Saenger Theatre

118 South Palafox Place,
Pensacola, FL 32502

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Showing 1 - 25 of 26 comments

bdeem on January 20, 2013 at 1:06 pm

Can anyone give me some information on finding pictures of the original 1925 seats in the Saenger Theatre? I have one that came from the original theatre and want to restore it but would like to get as close to original in style as possible.

Patsy on August 11, 2012 at 8:41 am

Help restore the organ @

dickneeds111 on June 4, 2012 at 3:17 pm

I goofed. Not 1949 but 1959.

dickneeds111 on June 4, 2012 at 3:16 pm

Can somebody please add the Pen Theatre to this sight. Please give size, projection type. and screen size for what I thought was a wonderful theatre when I was stationed at NAS in 1949, 1963 and 1964 and again in 1983.

Chickman on October 30, 2011 at 3:28 pm

My grandmother was the manager of the Saenger Theatre during the 40’s and 50’s and I am looking for any information that might be availible.

GaryParks on June 30, 2011 at 6:06 pm

I remember when the 1981 renovation was done, a trade magazine (it may have been Architectural Record, I don’t recall) did a wonderful feature article on the theater. However, it showed that much of the interior color scheme (with the exception of some of the more intricate details) had been, as the article put it, “toned down to 80s sensibilities.” The photos showed that meant a rather subdued, pastel palette. With the more recent renovation and restoration, it would be interesting to know if that has been changed, perhaps in favor of replicating the original 1920s colors.

AndyCallahanMajorMajor on October 1, 2010 at 9:01 am

Here is a picture from September 2010.

Lak on September 22, 2009 at 1:29 pm

The restoration is now complete. Those who have seen it say that it is first rate.

brucebrock on February 18, 2008 at 2:55 pm

The Saenger expansion/restoration project broke ground in February 2008. Cost of the project is around $12 million dollars. The original Robert Morgan theater organ is also being restored.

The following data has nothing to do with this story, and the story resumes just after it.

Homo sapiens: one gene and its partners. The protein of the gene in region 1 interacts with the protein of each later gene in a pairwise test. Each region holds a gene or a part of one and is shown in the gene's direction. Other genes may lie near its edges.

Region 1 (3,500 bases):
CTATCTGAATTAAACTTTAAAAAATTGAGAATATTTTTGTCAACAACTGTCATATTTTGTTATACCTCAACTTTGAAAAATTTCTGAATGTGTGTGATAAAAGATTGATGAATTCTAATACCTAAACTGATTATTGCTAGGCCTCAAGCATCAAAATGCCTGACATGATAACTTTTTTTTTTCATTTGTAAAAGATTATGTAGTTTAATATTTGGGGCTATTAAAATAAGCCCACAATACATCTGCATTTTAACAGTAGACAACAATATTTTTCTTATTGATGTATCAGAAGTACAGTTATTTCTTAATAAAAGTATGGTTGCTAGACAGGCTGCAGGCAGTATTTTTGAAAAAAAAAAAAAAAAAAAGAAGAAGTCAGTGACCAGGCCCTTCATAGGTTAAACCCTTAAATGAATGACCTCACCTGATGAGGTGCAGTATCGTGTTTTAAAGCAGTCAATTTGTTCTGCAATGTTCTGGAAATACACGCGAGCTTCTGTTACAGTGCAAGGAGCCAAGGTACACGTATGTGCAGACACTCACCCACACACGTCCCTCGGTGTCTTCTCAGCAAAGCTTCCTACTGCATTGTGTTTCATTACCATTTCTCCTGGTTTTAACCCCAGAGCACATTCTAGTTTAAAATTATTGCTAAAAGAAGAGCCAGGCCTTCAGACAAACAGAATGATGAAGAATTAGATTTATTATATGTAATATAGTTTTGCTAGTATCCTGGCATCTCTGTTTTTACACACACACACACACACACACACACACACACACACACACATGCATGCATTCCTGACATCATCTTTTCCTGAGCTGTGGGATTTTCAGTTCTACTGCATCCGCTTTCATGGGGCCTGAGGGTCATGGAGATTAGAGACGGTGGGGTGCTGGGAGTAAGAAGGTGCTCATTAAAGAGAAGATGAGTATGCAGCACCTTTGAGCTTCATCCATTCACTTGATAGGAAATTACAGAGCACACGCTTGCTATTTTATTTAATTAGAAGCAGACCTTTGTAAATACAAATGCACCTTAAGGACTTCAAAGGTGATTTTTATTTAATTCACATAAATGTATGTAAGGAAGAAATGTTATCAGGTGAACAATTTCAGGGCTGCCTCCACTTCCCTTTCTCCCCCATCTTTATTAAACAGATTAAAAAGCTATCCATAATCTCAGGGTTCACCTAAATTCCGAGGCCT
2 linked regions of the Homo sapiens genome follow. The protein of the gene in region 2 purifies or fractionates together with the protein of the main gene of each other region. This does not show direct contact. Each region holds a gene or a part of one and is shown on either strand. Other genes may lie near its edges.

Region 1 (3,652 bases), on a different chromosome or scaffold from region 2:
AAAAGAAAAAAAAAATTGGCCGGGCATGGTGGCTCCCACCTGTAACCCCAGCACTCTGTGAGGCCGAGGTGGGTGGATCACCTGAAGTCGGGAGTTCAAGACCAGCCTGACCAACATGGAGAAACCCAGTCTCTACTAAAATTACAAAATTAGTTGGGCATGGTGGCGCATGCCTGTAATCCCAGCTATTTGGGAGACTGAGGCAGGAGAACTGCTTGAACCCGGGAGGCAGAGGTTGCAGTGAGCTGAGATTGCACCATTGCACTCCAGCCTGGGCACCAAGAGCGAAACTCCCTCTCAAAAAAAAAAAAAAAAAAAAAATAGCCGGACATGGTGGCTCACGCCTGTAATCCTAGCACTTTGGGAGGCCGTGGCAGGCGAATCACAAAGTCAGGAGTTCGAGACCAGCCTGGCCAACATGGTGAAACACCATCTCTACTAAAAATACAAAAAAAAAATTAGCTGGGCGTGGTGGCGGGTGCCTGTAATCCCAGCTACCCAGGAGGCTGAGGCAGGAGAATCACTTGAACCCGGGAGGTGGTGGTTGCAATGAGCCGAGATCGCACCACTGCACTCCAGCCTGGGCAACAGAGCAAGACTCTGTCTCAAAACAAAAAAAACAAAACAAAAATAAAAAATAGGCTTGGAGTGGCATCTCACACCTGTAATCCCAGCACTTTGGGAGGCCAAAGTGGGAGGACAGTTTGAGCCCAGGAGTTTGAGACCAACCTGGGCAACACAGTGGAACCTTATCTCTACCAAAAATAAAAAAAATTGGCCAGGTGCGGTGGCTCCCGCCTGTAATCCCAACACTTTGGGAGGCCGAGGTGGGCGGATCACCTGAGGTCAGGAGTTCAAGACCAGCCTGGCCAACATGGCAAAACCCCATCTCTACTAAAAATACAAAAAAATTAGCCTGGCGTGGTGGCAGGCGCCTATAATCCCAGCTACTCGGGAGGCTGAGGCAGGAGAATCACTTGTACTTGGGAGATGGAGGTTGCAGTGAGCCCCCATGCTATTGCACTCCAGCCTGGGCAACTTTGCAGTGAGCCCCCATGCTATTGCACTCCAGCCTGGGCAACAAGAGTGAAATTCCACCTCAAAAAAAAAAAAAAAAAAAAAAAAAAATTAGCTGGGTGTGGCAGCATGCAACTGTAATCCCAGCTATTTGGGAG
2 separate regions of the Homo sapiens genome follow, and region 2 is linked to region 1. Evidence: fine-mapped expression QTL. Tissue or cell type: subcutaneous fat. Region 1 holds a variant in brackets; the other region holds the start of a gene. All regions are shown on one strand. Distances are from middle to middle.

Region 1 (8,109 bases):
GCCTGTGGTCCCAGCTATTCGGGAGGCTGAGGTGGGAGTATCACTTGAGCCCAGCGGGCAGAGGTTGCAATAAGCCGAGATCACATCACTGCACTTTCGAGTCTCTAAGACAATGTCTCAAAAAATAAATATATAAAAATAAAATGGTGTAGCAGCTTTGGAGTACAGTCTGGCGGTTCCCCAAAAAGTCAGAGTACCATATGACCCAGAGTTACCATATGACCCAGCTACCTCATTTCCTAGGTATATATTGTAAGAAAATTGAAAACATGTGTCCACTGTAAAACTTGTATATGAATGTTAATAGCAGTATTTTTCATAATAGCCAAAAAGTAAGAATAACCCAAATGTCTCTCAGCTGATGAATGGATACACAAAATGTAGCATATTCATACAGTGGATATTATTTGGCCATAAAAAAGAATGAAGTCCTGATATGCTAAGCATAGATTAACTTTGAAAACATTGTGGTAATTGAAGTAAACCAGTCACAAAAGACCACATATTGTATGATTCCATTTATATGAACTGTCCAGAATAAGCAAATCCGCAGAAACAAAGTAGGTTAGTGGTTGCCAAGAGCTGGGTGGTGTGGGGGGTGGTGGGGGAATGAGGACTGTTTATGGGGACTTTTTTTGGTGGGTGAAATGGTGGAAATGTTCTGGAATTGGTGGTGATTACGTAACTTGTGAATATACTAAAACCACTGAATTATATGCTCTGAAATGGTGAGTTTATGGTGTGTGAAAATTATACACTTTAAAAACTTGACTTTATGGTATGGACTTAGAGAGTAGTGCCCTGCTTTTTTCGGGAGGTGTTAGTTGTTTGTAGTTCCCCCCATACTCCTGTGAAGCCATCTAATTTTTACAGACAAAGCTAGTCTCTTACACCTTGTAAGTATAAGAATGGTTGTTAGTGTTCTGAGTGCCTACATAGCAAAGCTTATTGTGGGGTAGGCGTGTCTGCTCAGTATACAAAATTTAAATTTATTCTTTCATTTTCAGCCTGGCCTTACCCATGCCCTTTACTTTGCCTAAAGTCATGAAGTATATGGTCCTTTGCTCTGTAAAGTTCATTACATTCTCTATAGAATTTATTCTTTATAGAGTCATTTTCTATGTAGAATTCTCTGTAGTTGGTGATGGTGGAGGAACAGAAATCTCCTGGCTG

Lost Memory
Lost Memory on January 12, 2008 at 3:22 pm

Here is a close-up view of the Saenger Theater.

jrhine on January 3, 2008 at 6:42 am

The Saenger currently has a 4/23 Robert Morton Theater Organ.

Lost Memory
Lost Memory on January 2, 2008 at 2:19 pm

This is another photo of the Saenger Theater.

Lost Memory
Lost Memory on September 2, 2007 at 5:24 pm

A Robert-Morton theater organ size 2/6 was installed in the Saenger Theater in 1925.

Lost Memory
Lost Memory on January 2, 2007 at 8:32 am

Added to the National Register of Historical Places in 1976

Saenger Theatre (added 1976 – Building – #76000596)
118 S. Palafox St., Pensacola
Historic Significance: Architecture/Engineering, Event
Architect, builder, or engineer: Turner,C.H., Weil,Emile
Architectural Style: Mission/Spanish Revival, Other
Area of Significance: Performing Arts, Architecture
Period of Significance: 1925-1949
Owner: Local Gov’t
Historic Function: Recreation And Culture
Historic Sub-function: Theater
Current Function: Vacant/Not In Use

ksummerlin on July 20, 2006 at 8:08 am

The Pensacola Saenger Theatre recently received approval and funding for a $9 million renovation. The Saenger Theatre Expansion and Renovation Project will begin in the spring of 2007 and is projected to be completed by the fall of 2008.